Taxi fare fraud is not as widespread as it used to be, but it still happens, so insist on the meter and make sure the rate is correct. If you feel you have been overcharged, ask for a receipt (they are obliged to give one) and take the plate number, then phone the tourist police to report the driver on 171.
Be aware that the taxi drivers rarely obey all of the rules of the road. Expect that if you are leaving Athens on an early flight, that the driver will likely drive aggressively to get you there as quickly as possible.
Athens is certainly not the city to go around with a bicycle, as it has not any bicycle lanes and the car drivers tend to drive quite aggressively. Nevertheless (or maybe because of this) riding a bicycle in Athens has become lately some sort of a political (counter-)action, especially by young people with an alternative lifestyle. In general, tourists not familiar with the terrible athenian traffic are not advised to use a bicycle as a principal means of transport. Small rides are safe though in the long network of pedestrian streets around the Historical Centre of the city and can be quite enjoyable indeed.
The initiative My city with a bike taken by the General Secretariat for The Youth and several NGO's offers free conducted tours with free bikes every Saturday and Sunday from 10 am to 3 pm all year round except for the rainy days. All you have to do is book 10 days in advance either by email ([email protected]) or phone (8011 19 19 00).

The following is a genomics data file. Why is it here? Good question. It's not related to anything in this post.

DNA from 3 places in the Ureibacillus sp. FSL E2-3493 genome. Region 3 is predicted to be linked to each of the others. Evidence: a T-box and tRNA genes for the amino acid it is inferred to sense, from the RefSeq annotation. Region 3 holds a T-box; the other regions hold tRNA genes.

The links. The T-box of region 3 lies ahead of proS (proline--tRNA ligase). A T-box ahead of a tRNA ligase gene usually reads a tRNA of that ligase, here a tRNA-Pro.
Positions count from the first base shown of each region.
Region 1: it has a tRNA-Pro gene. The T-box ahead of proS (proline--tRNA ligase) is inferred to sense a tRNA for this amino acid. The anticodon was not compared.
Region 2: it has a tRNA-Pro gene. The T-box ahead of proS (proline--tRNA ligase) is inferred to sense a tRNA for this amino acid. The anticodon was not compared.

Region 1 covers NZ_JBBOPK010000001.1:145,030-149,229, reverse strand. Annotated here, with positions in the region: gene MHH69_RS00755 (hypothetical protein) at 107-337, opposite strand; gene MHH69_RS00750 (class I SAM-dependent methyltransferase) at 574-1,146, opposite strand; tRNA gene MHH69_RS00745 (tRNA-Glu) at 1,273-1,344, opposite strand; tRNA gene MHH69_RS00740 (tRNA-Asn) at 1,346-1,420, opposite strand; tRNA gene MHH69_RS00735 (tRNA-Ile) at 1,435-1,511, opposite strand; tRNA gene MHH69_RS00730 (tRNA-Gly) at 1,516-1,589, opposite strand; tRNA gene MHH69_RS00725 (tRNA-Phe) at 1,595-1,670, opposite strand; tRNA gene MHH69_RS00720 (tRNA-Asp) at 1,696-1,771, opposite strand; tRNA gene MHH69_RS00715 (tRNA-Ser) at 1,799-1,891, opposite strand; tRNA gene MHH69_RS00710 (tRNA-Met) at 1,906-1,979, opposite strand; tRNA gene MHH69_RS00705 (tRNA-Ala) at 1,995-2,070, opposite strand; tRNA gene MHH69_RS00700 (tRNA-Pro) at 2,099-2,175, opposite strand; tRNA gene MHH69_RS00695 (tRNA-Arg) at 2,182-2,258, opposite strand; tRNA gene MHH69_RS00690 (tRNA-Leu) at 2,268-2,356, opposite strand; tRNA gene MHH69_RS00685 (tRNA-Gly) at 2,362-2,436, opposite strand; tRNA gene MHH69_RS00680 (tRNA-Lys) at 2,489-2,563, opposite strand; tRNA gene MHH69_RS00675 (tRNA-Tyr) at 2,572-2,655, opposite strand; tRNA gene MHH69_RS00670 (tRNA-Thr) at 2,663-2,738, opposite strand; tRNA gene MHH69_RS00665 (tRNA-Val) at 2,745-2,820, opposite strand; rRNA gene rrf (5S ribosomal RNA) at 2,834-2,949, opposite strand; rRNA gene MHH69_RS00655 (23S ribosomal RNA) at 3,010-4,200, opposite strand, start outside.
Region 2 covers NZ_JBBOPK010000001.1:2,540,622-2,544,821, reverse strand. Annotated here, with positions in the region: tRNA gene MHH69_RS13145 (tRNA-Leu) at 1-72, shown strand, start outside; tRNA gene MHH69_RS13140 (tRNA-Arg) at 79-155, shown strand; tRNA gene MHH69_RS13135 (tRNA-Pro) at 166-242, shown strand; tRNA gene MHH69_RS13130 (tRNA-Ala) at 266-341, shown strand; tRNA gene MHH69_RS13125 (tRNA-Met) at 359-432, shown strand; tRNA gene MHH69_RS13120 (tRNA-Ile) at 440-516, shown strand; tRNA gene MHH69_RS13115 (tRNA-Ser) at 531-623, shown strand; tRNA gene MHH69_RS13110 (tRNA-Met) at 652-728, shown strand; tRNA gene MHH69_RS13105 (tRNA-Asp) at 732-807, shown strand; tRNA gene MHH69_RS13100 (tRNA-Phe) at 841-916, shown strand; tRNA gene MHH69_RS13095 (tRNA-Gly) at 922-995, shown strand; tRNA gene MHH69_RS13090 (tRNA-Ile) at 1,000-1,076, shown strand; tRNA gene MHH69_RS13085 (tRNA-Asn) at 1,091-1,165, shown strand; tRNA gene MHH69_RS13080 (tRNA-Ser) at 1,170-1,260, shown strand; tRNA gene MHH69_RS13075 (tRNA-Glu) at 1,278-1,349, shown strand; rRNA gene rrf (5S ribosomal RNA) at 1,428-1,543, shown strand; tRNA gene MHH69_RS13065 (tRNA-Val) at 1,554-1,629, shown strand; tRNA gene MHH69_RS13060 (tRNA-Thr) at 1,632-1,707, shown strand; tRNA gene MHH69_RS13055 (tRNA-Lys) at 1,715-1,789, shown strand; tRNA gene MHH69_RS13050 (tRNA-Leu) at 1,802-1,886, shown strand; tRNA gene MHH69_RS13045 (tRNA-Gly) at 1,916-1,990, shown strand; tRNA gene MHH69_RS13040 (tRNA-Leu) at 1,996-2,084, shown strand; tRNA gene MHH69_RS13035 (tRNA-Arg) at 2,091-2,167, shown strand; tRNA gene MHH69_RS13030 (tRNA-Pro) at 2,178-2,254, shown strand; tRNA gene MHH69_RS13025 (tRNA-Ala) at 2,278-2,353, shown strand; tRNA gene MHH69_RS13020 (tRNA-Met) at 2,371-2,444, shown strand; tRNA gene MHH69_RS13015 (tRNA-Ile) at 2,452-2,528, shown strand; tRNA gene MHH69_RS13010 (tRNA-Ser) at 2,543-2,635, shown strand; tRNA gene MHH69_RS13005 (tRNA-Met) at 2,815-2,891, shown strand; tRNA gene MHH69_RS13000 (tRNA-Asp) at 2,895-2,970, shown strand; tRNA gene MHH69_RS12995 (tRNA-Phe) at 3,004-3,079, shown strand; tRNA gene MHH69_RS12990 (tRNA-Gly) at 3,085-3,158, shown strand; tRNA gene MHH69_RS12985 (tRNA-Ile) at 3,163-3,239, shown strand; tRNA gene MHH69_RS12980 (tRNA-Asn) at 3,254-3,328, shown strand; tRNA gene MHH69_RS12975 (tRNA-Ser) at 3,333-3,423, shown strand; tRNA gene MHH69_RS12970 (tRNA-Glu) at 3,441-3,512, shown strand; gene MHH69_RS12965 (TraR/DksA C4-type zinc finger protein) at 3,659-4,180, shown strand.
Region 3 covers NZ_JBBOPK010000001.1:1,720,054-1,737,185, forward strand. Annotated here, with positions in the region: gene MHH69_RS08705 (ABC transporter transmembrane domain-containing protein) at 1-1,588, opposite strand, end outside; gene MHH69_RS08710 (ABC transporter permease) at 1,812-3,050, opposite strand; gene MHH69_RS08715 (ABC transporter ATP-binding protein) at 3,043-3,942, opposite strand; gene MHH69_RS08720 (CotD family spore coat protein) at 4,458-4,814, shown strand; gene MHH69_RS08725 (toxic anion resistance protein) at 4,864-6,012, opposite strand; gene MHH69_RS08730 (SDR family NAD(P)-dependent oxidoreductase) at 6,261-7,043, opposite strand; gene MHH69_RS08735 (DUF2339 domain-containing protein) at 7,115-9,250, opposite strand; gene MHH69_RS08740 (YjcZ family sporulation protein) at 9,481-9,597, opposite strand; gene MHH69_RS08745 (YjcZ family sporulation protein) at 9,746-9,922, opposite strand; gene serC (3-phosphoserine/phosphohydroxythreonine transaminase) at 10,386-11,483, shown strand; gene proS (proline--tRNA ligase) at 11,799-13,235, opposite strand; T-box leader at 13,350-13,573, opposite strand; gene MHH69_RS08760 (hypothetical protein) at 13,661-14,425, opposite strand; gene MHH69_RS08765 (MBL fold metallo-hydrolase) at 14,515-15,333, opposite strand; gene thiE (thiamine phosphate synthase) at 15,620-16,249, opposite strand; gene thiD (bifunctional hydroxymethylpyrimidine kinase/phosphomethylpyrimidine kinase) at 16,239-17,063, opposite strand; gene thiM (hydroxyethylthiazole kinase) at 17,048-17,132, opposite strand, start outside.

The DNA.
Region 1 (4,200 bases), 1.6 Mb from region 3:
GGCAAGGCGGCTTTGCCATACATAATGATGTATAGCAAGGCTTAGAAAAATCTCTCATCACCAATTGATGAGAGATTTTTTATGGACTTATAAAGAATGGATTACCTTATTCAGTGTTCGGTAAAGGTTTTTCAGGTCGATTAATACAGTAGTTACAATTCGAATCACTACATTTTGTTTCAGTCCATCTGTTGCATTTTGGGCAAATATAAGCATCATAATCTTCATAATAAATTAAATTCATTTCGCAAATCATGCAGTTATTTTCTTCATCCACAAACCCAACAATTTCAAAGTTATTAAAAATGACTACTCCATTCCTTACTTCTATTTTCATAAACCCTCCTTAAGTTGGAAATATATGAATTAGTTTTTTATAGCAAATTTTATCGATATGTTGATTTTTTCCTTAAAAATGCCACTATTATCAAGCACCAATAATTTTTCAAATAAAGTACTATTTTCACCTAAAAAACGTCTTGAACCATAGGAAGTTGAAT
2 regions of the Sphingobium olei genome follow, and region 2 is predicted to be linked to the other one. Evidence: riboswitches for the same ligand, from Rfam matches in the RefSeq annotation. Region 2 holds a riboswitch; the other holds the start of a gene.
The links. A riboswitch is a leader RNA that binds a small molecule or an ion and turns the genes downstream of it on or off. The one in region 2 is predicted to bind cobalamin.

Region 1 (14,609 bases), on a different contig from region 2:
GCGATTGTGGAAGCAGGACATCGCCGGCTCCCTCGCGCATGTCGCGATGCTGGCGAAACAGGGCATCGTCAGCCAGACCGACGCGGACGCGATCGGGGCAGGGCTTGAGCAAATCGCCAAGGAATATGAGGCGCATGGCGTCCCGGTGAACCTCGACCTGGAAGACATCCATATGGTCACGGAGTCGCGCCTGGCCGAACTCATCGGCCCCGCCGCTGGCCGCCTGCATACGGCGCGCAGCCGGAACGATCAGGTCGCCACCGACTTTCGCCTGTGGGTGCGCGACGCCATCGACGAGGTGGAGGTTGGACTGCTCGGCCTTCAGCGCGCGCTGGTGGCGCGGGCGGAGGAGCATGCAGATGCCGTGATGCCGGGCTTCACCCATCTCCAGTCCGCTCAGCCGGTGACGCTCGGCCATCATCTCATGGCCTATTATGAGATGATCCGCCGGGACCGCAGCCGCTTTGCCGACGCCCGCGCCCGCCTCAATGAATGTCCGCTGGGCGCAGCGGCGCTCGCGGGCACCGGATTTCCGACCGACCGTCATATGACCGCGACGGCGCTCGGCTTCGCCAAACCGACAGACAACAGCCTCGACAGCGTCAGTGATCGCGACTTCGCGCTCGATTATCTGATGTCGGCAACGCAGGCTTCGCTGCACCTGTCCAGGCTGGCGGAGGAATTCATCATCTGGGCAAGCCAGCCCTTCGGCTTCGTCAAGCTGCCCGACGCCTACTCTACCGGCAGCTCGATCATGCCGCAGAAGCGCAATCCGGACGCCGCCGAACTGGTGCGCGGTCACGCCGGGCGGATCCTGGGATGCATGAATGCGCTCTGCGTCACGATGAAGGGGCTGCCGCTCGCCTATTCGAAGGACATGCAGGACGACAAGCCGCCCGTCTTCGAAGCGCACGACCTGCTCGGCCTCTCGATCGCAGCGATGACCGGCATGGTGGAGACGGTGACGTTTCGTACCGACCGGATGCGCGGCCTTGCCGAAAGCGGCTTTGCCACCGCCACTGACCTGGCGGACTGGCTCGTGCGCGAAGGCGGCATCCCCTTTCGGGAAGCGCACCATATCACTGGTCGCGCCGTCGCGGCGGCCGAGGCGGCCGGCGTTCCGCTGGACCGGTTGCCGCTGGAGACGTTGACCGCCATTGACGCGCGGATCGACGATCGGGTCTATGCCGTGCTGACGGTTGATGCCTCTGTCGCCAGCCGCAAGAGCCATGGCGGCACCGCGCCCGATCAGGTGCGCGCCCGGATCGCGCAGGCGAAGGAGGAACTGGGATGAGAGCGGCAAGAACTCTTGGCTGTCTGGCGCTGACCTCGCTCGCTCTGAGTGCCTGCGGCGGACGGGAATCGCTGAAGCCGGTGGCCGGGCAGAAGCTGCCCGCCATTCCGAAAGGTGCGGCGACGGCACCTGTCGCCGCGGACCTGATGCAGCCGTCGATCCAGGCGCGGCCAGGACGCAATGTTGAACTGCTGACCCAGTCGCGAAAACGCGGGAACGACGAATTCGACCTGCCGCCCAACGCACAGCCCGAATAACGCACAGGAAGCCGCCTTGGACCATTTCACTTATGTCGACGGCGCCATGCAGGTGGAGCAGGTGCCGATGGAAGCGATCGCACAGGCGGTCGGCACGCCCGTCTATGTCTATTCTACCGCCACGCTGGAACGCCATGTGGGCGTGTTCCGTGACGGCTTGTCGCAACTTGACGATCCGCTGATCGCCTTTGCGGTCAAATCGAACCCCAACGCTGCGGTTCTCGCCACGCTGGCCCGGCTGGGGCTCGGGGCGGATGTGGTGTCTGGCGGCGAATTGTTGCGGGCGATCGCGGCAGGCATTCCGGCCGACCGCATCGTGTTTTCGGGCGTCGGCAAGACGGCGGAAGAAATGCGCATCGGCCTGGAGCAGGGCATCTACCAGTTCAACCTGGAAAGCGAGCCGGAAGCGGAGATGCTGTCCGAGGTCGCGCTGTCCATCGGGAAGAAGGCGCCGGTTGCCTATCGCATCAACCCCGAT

You can also rent a bike or join a conducted tour at http://www.pamevolta.gr
Athens offers some of the best and worst urban walking in Europe. Several major streets have been recently pedestrianized, and a mostly car-free archeological walk has been implemented connecting the Acropolis and nearby sites. Pleasant walking can also be had in Plaka, especially its upper reaches, and in much of Kolonaki, and the National Garden can provide a welcome respite from the heat and noise of the city center. On the other hand, Athens' horrendous traffic can make crossing the street in many areas a hair-raising proposition, and even walking down many major streets can be an unpleasant experience of noise and pollution. Cars and motorbikes parked blocking the sidewalks (illegal but ubiquitous) can also make walking unpleasant. Fortunately, much of the traffic-plagued area of the city can be avoided by judicious use of the new Metro, which goes most places a visitor would want to see or to walk around in.
You can now visit the Acropolis, walk along the picturesque streets of Plaka or the hills around the Acropolis at your own pace, with i Pod Pocket tours audioguides (www.pocket-tours.gr) . It’s informative and fun! They are available for rent at Athens Hilton Hotel, Sofitel Athens Airport, King George Palace, Baby Grand Hotel and Profil Voyage, travel agency 
The Erechtheion at the Acropolis
Athens is a huge city, so all individual listings should be moved to the appropriate district articles, and this section should contain a brief overview. Please help to move listings if you are familiar with this city.
At first glance, Athens seems entirely to be composed of nasty, four- to six-story concrete buildings, lacking character and badly in need of a paint, but look beyond that and you will find little gems tucked in amongst the grey. The areas at the foot of the Acropolis, Anafiotika, Plaka, Monastiraki and Thissio are home to many wonderful neoclassical buildings, trendy and traditional cafes and shops, narrow winding streets, and incredible views of the Acropolis. Little Greek Orthodox churches are tucked in amongst the concrete, often in the most unexpected places. These are usually beautifully decorated with icons and brass fixtures inside, but make sure you're appropriately dressed (no short sleeves or bare legs is a good rule of thumb, as a mark of respect).